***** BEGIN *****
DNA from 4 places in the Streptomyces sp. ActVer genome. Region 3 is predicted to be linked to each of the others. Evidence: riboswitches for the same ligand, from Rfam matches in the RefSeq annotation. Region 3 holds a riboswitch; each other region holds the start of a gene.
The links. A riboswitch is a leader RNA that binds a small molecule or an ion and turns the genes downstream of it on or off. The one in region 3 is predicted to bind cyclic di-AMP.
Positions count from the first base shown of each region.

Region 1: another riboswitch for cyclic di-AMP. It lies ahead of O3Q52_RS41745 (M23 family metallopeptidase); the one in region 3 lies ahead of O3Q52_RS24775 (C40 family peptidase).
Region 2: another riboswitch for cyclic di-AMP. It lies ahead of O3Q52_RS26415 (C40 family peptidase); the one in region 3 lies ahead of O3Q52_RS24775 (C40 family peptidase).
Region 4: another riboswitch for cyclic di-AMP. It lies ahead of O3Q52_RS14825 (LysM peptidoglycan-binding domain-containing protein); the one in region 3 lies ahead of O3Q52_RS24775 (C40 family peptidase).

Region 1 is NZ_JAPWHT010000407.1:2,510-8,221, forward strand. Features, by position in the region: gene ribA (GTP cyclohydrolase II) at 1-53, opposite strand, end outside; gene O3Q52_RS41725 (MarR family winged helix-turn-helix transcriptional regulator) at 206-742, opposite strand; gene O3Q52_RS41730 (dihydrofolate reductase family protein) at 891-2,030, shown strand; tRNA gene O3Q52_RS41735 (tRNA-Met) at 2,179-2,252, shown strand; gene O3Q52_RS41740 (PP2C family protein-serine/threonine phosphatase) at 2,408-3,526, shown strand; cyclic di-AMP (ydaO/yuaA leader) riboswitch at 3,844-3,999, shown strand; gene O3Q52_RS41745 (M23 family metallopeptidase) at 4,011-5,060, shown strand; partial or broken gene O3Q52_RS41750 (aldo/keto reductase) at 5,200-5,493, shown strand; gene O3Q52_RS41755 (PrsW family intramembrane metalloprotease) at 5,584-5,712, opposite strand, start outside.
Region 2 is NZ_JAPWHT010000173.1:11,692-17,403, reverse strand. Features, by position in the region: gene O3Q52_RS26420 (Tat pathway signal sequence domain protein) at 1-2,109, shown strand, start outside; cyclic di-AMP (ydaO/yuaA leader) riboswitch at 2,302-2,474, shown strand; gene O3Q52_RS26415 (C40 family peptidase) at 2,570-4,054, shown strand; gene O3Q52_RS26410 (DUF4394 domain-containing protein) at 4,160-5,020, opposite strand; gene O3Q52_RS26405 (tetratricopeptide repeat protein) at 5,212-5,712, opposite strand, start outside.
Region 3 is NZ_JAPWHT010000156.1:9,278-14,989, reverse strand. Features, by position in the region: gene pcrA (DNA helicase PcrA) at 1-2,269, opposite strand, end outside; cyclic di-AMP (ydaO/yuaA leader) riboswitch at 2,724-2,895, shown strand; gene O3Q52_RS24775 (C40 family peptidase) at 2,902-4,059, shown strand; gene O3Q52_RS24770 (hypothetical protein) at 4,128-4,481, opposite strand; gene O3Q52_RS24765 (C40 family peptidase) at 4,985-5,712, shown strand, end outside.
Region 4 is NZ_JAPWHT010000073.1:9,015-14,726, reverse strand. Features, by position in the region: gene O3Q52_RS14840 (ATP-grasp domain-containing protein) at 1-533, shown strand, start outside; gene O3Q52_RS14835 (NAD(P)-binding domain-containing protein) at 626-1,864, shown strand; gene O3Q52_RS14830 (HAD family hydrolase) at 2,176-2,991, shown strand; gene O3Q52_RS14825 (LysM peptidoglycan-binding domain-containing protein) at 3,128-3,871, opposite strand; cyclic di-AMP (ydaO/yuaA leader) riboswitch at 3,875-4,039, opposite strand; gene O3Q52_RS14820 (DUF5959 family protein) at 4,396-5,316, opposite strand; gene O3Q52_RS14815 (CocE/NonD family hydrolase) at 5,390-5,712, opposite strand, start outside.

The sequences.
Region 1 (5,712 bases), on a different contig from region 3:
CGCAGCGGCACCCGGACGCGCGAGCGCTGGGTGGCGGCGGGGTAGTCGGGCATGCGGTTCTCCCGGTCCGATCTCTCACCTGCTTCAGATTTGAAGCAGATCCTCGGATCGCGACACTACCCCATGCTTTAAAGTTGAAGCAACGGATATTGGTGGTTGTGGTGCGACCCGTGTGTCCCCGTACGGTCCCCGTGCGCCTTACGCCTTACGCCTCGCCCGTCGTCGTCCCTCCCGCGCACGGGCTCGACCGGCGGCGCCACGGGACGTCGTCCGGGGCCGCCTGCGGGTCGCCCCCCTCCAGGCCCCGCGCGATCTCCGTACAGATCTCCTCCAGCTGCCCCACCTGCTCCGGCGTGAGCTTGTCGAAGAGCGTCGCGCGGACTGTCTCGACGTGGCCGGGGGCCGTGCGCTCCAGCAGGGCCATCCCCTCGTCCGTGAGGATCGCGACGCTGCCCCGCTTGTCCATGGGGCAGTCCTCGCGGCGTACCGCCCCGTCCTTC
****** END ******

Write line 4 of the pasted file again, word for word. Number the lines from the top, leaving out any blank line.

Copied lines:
Region 1: another riboswitch for cyclic di-AMP. It lies ahead of O3Q52_RS41745 (M23 family metallopeptidase); the one in region 3 lies ahead of O3Q52_RS24775 (C40 family peptidase).